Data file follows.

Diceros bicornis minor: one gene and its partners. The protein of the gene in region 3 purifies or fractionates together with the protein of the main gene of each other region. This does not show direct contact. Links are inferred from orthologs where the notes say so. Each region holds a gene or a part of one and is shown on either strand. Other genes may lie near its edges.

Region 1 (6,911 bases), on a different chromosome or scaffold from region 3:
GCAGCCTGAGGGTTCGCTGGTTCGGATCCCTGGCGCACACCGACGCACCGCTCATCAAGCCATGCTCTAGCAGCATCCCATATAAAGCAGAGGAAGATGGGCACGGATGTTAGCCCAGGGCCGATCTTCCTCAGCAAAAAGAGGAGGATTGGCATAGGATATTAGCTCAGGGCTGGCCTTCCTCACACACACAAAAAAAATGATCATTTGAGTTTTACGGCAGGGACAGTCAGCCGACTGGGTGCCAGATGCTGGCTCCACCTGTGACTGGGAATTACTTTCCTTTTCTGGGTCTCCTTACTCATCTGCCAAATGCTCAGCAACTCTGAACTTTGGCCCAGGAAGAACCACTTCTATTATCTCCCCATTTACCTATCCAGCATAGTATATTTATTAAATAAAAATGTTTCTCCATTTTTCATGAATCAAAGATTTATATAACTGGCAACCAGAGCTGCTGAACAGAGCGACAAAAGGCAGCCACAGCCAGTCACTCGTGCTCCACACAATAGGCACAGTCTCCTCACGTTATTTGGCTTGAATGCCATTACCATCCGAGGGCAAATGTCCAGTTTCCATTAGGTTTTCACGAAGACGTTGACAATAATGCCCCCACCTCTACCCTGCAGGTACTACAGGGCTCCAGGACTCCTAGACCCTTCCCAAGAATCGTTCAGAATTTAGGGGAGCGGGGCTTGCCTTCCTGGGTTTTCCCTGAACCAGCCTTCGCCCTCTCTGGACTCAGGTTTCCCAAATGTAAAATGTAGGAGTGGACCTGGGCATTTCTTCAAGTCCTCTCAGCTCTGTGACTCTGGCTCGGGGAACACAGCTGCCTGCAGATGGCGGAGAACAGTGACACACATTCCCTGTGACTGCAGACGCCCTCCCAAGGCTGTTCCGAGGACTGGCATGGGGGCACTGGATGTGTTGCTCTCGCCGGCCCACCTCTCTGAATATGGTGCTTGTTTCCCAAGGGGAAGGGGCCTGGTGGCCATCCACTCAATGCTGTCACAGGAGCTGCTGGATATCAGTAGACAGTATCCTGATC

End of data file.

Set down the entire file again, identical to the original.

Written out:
Diceros bicornis minor: one gene and its partners. The protein of the gene in region 3 purifies or fractionates together with the protein of the main gene of each other region. This does not show direct contact. Links are inferred from orthologs where the notes say so. Each region holds a gene or a part of one and is shown on either strand. Other genes may lie near its edges.

Region 1 (6,911 bases), on a different chromosome or scaffold from region 3:
GCAGCCTGAGGGTTCGCTGGTTCGGATCCCTGGCGCACACCGACGCACCGCTCATCAAGCCATGCTCTAGCAGCATCCCATATAAAGCAGAGGAAGATGGGCACGGATGTTAGCCCAGGGCCGATCTTCCTCAGCAAAAAGAGGAGGATTGGCATAGGATATTAGCTCAGGGCTGGCCTTCCTCACACACACAAAAAAAATGATCATTTGAGTTTTACGGCAGGGACAGTCAGCCGACTGGGTGCCAGATGCTGGCTCCACCTGTGACTGGGAATTACTTTCCTTTTCTGGGTCTCCTTACTCATCTGCCAAATGCTCAGCAACTCTGAACTTTGGCCCAGGAAGAACCACTTCTATTATCTCCCCATTTACCTATCCAGCATAGTATATTTATTAAATAAAAATGTTTCTCCATTTTTCATGAATCAAAGATTTATATAACTGGCAACCAGAGCTGCTGAACAGAGCGACAAAAGGCAGCCACAGCCAGTCACTCGTGCTCCACACAATAGGCACAGTCTCCTCACGTTATTTGGCTTGAATGCCATTACCATCCGAGGGCAAATGTCCAGTTTCCATTAGGTTTTCACGAAGACGTTGACAATAATGCCCCCACCTCTACCCTGCAGGTACTACAGGGCTCCAGGACTCCTAGACCCTTCCCAAGAATCGTTCAGAATTTAGGGGAGCGGGGCTTGCCTTCCTGGGTTTTCCCTGAACCAGCCTTCGCCCTCTCTGGACTCAGGTTTCCCAAATGTAAAATGTAGGAGTGGACCTGGGCATTTCTTCAAGTCCTCTCAGCTCTGTGACTCTGGCTCGGGGAACACAGCTGCCTGCAGATGGCGGAGAACAGTGACACACATTCCCTGTGACTGCAGACGCCCTCCCAAGGCTGTTCCGAGGACTGGCATGGGGGCACTGGATGTGTTGCTCTCGCCGGCCCACCTCTCTGAATATGGTGCTTGTTTCCCAAGGGGAAGGGGCCTGGTGGCCATCCACTCAATGCTGTCACAGGAGCTGCTGGATATCAGTAGACAGTATCCTGATC